Putting selfies under a feminist lens
Unless you’ve managed to avoid the phenomenon that is social media (in which case, congratulations on your efforts and allow me to introduce you to the future), you’ve likely seen a selfie or two, even if you didn’t know it.
Whether you call it vanity, narcissism, or showing off your new bangs, the camera-phone self-portrait is everywhere, thanks in large part to a culture of sharing every aspect of our lives via the Internet. Some folks just want you to know what kind of salads they’re into; for others, it’s about capturing their good side.
In any case, there’s something that draws girls and women, in particular, to share selfies.
If you Google selfies, you will find hundreds upon hundreds of shots of young women, often in various states of undress or attempting to capture the perfect face-to-cleavage ratio. There’s the odd shot of a teenage boy, looking confused or intentionally stoic, but there’s no doubt that the selfie is a gendered trend.
Gail Dines, a professor of sociology and women’s studies at Boston’s Wheelock College and the author of Pornland: How Porn Has Hijacked Our Sexuality, doesn’t believe the selfie is about vanity.
“I think it’s the human desire to be visible,” the scholar and activist told the Georgia Straight by phone.
Men, according to Dines, can gain visibility in a variety of ways. “But for us [women and girls] there’s only one way to visibility, and that’s fuckability,” she said. “To call it narcissism is to take an individual, psychological approach as opposed to a sociological one which asks: ‘What is the culture offering girls and women as a way of visibility?’ ”
Ben Agger, the author of Oversharing: Presentations of Self in the Internet Age, told the Straight by phone, “It’s the male gaze gone viral.” According to the professor of sociology and humanities at the University of Texas at Arlington, the selfie trend is about women “trying to stake a claim in the dating and mating market” with the knowledge that, in order to do so, they must objectify themselves. Agger notices this happening, in particular, on dating sites, where “women realize that there is a photographic traffic in bodies.”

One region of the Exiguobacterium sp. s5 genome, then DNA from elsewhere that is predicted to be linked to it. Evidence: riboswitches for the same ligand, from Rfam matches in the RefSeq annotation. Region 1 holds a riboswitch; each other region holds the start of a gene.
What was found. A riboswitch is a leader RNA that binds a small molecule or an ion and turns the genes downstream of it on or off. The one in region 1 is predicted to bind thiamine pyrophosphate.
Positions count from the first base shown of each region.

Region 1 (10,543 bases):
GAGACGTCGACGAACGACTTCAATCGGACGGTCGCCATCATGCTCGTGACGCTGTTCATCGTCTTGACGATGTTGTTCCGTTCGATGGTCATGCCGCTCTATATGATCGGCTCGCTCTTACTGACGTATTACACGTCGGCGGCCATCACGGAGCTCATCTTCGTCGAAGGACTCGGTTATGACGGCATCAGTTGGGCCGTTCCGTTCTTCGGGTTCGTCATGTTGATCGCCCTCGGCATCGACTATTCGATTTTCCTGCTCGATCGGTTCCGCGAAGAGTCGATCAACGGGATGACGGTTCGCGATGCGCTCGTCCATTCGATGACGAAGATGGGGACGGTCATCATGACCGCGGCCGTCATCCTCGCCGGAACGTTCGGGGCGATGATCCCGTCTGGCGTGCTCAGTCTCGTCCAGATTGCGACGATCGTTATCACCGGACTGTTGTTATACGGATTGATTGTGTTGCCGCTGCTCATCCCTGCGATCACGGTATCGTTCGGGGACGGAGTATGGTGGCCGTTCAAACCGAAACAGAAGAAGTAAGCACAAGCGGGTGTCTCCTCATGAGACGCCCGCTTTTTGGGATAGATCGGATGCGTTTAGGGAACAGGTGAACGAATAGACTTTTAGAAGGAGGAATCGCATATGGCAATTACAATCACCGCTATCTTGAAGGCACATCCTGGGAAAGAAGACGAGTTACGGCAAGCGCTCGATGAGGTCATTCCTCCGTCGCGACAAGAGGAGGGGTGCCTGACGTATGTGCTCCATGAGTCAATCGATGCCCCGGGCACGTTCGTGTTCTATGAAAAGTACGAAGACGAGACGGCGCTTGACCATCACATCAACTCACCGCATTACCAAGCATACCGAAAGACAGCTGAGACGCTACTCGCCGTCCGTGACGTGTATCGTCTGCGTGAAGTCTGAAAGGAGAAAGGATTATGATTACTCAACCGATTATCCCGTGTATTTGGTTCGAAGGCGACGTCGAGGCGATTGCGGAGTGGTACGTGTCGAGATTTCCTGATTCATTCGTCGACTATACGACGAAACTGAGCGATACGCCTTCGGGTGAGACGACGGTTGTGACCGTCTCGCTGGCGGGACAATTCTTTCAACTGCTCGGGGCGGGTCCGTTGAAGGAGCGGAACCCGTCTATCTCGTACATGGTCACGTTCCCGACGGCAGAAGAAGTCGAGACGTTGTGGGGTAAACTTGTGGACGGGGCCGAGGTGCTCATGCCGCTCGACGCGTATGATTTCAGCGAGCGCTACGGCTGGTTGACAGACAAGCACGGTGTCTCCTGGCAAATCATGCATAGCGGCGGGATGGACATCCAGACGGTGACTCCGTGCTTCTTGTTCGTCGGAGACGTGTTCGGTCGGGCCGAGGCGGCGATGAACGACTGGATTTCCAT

Some might say that the selfie is just innocent fun. Others, as New York–based writer Sarah Nicole Prickett argued in a debate on CBC Radio’s The Current in January, think it’s something girls do “for themselves” or that it’s a way to control how we are seen by the world. Andrew Keen, the author of Digital Vertigo: How Today’s Online Social Revolution Is Dividing, Diminishing, and Disorienting Us, disagrees.
“Once our image is out there, we no longer have control over it,” Keen told the Straight by phone. “It’s the opposite of controlling your own image.”
Keen thinks this should be of particular concern when it comes to girls and women, “unless women don’t care about being transformed into commercial pornography”.
The fear that our images could become pornography isn’t simply a metaphorical one.
In January, 17 women filed a class-action lawsuit against a site called Texxxan.com and its web host, GoDaddy. The site, now offline, hosted what is called “revenge porn”. The idea behind revenge-porn sites is that jilted lovers (mostly men) can punish their (mostly female) exes by sending in photos of them (without permission) performing sexual acts and/or nude. In this case, the selfie, sent to a partner and intended for private use, literally becomes pornography.
Dines noted part of the problem is that, today, much of men’s experiences online consists of masturbating to pornography. “It’s their key experience viscerally and bodily with the Internet.” Women and girls are simply trying to find a way to fit themselves into that culture.
Even when women are posting photos of themselves publicly that don’t depict overtly sexual acts, the images will often still imitate pornographic ones.
“Because of porn culture, women have internalized that image of themselves,” Dines said. “They self-objectify, which means they’re actually doing to themselves what the male gaze does to them.”
The “male gaze” is a concept developed within feminist film theory. It describes the way in which women’s bodies, whether it be in advertising, pornography, or the real world, are seen as objects to be consumed or as things that exist to be looked at. Even though the gaze is described as a male one, women can internalize it and see themselves through this lens.
So what to do? Our culture is rapidly changing, and it’s unlikely that any parent will simply be able to sit their children down and convince them not to participate in it. Dines argues feminist-based media literacy is key—for boys and for girls.
“If we’re going to get this genie back in the bottle, the only answer is a mass public-health approach. We need to bring in doctors, educators, psychologists, and then go after this just like we went after drinking and driving. There’s no other way,” Dines said.
“This is what feminism should be doing,” Dines added, lamenting what she sees as the individualistic, faux-empowerment rhetoric emanating from some of today’s feminist factions. “In many ways feminism has completely capitulated. It’s like Cosmopolitan for the thinking girl.”
So the next time you pull out your phone for that bathroom selfie, you may want to consider why it is you want to be seen.